Jim Gottuso

I am very interested in the complete cycle of creating clay objects. Working on the wheel has provided a framework, grounded in functionality, which allows creativity to flourish. Functional demands inform aesthetics and vice versa creating an evolution that hopefully moves forward to better work. Imperfections that occur while aspiring to perfection are exciting and learning to let them be has been a challenge. Not setting out with strict limitations always allows some wiggle room to let something become something else. This makes each object’s creation different and the immense frontier of possibilities provides exhilaration. Wondering about the unknown results in the coming years of trial and error, a period that all potters eventually get under their belts, appeals to a sense of anticipation about the promise of the future.

I’ve written statements about my work over the years and as I’ve matured I’ve come to look at what I do in the broader context of what all artists, craftspeople, writers, musicians, etc. do. After attempting to distill this all down to a somewhat simply explanation and thereby jettison the inevitable “artspeak jibberish”, what I’m left with is this:  Making things (and living life) is essentially a series of decisions, each one contingent on the previous. Therefore any evidence of those moments of decision (or the concealment of said moments) represents the object’s evolution from idea to its final state. Consequently, the work done on the objects themselves can be viewed as a metaphor for our existence. In the microcosm (my work), the calligraphic brushwork includes obvious examples of my decisions represented by each brushstroke’s change of direction. I try to make these quickly so that the results are almost a presentation of many decisions skirting the boundaries of my subconscious.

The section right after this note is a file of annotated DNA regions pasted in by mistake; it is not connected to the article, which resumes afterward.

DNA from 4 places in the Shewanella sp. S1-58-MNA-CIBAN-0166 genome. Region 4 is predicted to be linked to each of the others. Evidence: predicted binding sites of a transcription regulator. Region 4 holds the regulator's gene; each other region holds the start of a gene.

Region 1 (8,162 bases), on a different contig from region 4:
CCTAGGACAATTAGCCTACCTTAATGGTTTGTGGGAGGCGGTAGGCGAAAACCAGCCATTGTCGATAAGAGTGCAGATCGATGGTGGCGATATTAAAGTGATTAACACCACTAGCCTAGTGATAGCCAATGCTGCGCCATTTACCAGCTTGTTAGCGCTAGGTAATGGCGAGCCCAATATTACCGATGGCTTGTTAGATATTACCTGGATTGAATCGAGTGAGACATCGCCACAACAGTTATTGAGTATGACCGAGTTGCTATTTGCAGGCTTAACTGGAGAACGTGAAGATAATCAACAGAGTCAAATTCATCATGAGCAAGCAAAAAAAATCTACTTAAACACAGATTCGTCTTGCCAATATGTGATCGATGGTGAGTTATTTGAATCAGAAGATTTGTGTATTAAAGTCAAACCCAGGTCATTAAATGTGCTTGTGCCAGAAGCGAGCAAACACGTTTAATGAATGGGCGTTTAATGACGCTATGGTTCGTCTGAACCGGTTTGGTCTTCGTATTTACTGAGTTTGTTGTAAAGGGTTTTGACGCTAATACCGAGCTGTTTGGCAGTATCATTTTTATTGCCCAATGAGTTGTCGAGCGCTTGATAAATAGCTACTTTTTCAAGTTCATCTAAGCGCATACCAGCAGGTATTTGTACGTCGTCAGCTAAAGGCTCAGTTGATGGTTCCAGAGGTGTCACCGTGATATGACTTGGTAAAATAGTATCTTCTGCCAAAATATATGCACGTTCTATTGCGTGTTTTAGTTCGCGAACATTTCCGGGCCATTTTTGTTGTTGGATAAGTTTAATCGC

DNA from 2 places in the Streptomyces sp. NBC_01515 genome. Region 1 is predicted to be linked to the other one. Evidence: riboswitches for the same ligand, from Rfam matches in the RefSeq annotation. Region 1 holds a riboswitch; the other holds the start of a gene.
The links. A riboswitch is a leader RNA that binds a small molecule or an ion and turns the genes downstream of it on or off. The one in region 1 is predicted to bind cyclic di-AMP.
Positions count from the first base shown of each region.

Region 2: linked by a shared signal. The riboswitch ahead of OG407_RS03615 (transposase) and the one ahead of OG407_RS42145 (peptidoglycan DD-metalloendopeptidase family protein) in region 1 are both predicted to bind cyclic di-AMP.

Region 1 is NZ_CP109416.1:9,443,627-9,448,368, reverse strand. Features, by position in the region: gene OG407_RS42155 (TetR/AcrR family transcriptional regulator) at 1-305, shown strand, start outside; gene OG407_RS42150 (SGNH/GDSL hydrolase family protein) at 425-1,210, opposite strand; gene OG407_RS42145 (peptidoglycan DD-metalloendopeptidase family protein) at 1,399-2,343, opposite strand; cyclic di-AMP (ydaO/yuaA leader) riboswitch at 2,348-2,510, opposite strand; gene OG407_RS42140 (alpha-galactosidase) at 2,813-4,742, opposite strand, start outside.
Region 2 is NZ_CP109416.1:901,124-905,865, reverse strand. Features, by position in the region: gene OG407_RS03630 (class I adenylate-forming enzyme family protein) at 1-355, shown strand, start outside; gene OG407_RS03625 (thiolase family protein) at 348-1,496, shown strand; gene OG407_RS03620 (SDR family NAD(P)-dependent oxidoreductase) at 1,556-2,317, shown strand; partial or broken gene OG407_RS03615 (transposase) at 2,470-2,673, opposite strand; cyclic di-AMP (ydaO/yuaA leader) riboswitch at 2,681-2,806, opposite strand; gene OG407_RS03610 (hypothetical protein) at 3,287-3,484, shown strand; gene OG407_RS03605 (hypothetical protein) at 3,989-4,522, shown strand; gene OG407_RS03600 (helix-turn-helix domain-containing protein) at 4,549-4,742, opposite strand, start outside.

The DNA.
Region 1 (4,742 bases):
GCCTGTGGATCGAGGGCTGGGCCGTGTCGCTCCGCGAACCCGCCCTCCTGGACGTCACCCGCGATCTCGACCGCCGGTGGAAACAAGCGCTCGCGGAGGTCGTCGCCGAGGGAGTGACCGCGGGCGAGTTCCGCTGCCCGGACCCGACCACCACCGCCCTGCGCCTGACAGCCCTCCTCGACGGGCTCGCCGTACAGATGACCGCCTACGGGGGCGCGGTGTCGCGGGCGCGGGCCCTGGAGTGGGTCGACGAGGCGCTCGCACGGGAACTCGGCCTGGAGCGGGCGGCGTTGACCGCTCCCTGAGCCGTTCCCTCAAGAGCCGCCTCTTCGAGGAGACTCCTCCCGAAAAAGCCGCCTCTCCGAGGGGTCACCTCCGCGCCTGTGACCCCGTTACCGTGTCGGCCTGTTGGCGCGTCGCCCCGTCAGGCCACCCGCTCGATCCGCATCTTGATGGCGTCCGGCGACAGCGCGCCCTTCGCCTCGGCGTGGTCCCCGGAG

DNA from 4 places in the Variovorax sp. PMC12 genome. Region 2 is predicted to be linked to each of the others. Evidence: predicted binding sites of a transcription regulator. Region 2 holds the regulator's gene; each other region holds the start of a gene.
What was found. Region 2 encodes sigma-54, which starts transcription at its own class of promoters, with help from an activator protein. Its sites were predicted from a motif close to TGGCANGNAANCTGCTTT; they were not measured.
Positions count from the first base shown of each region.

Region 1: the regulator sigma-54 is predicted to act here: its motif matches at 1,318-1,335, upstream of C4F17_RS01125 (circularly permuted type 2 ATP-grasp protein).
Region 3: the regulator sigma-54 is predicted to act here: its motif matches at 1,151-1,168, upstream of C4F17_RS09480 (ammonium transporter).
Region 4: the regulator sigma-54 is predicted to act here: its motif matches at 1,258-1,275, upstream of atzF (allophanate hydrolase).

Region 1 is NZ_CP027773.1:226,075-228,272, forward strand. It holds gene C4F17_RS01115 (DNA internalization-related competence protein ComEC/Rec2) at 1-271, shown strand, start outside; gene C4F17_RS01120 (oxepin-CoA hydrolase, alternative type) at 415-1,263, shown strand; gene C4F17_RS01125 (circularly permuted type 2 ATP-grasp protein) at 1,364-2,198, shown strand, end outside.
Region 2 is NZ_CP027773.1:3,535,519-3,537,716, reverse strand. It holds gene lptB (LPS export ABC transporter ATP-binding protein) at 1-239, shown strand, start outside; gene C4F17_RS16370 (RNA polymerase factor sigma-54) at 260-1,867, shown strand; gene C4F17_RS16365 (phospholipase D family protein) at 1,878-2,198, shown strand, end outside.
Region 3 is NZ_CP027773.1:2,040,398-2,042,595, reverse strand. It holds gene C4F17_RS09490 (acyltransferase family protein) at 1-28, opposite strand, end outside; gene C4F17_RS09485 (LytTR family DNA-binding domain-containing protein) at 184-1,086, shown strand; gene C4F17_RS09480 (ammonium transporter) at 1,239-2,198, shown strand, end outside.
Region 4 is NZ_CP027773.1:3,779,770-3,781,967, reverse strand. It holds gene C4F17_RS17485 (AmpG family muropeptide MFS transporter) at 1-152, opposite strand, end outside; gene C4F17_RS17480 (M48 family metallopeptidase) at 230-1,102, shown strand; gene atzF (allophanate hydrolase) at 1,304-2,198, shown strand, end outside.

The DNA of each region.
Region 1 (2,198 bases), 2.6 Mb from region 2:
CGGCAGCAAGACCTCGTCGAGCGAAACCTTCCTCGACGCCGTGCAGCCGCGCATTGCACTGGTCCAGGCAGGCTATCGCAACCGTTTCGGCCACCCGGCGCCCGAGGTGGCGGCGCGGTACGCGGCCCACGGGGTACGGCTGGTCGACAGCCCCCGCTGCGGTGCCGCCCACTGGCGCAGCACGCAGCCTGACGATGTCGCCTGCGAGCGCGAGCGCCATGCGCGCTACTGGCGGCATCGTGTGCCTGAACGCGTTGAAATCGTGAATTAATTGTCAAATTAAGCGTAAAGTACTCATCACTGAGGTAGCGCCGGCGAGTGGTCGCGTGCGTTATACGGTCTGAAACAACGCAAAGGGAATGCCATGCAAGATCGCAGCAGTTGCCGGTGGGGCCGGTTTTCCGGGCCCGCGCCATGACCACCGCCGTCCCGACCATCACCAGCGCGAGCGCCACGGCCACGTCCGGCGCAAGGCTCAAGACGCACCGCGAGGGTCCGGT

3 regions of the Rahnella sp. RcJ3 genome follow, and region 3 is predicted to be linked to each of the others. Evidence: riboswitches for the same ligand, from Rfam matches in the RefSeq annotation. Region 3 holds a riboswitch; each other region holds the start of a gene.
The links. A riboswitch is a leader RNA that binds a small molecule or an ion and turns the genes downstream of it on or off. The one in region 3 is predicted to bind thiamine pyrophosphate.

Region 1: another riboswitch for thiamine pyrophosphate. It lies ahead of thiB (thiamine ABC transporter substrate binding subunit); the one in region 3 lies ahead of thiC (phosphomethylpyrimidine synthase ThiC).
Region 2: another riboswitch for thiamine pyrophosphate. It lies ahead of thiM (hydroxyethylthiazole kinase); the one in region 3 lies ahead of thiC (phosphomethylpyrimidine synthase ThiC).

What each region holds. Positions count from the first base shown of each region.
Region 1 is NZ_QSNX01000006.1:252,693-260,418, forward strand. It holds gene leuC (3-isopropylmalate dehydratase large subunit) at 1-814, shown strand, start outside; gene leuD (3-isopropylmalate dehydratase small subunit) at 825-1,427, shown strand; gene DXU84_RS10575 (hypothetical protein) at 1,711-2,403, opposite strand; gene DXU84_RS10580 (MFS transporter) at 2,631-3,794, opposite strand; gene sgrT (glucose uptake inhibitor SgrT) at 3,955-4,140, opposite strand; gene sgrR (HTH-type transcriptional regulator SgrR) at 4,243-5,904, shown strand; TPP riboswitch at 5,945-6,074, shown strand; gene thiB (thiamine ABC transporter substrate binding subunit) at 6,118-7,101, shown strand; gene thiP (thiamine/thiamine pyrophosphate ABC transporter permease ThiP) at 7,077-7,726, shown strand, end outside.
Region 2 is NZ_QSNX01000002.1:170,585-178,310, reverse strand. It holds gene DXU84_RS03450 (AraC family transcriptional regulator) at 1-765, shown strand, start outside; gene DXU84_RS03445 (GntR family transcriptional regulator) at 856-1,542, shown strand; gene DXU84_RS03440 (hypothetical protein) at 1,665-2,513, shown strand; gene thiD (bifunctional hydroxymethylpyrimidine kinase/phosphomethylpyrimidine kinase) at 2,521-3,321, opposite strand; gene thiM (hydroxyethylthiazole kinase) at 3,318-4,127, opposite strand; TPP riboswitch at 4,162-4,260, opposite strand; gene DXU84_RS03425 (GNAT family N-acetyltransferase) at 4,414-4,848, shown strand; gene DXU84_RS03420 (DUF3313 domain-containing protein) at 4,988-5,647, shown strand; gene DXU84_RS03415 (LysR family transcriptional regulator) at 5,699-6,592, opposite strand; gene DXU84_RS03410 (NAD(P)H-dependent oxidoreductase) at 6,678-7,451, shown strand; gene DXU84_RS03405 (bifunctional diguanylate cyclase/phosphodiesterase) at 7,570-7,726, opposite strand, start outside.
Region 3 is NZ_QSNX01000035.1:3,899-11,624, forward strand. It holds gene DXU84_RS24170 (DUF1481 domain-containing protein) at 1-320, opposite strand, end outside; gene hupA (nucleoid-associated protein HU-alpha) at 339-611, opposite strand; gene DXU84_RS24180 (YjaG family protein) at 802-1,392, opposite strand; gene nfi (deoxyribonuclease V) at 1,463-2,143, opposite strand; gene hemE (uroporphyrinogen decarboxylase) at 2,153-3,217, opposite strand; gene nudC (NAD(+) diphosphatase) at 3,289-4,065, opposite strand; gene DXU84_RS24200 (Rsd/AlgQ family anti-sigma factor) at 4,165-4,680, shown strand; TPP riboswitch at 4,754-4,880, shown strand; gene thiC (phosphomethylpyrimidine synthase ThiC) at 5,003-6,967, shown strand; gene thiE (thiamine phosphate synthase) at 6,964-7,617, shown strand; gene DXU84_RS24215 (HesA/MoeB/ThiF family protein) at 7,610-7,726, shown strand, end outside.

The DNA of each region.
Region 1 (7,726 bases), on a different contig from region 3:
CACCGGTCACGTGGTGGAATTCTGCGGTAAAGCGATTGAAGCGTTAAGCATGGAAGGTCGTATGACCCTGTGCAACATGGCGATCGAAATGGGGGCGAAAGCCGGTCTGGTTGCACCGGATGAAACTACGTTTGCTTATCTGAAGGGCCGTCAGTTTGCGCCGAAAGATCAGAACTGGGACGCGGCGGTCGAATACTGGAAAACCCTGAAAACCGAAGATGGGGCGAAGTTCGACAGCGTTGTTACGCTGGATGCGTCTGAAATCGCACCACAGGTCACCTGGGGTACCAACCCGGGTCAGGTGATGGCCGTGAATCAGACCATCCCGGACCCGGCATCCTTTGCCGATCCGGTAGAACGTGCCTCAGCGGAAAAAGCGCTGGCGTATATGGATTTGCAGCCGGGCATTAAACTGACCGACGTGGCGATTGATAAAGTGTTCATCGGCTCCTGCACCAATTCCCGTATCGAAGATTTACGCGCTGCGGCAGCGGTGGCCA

Sculpture was the area of fine art I pursued in graduate school and this nonfunctional 3D experience provides a subconscious foundation to decide whether a form satisfies my internal aesthetic or not and allows me to trust decisions made on the wheel without dwelling on them overtly. The decorative motifs and the evolution of said motifs are inspired by admiring natural beauty as well as the gamut of manmade visual vocabularies. There is a certainty of action that is apparent with many painters, sculptors, calligraphers etc. in their brushstrokes or marks in clay that is evidence of a wealth of experience I always respond to and I aspire to have that quality show up in my own work.

For many years I've been drawn to certain drawing, painting and calligraphic styles and usually cite artists like Cy Twombly and Mark Tobey as influences along with my perception/interpretation of Jung's automatic writing but after many years of not really caring about the origins of influence, I've come to believe that I've always just been in love with what happens when a brush, pen or pencil makes contact with another surface and using shellac as a resist on dried, unfired clay allows the surface to be etched without losing the immediacy and spontaneity of such brushwork.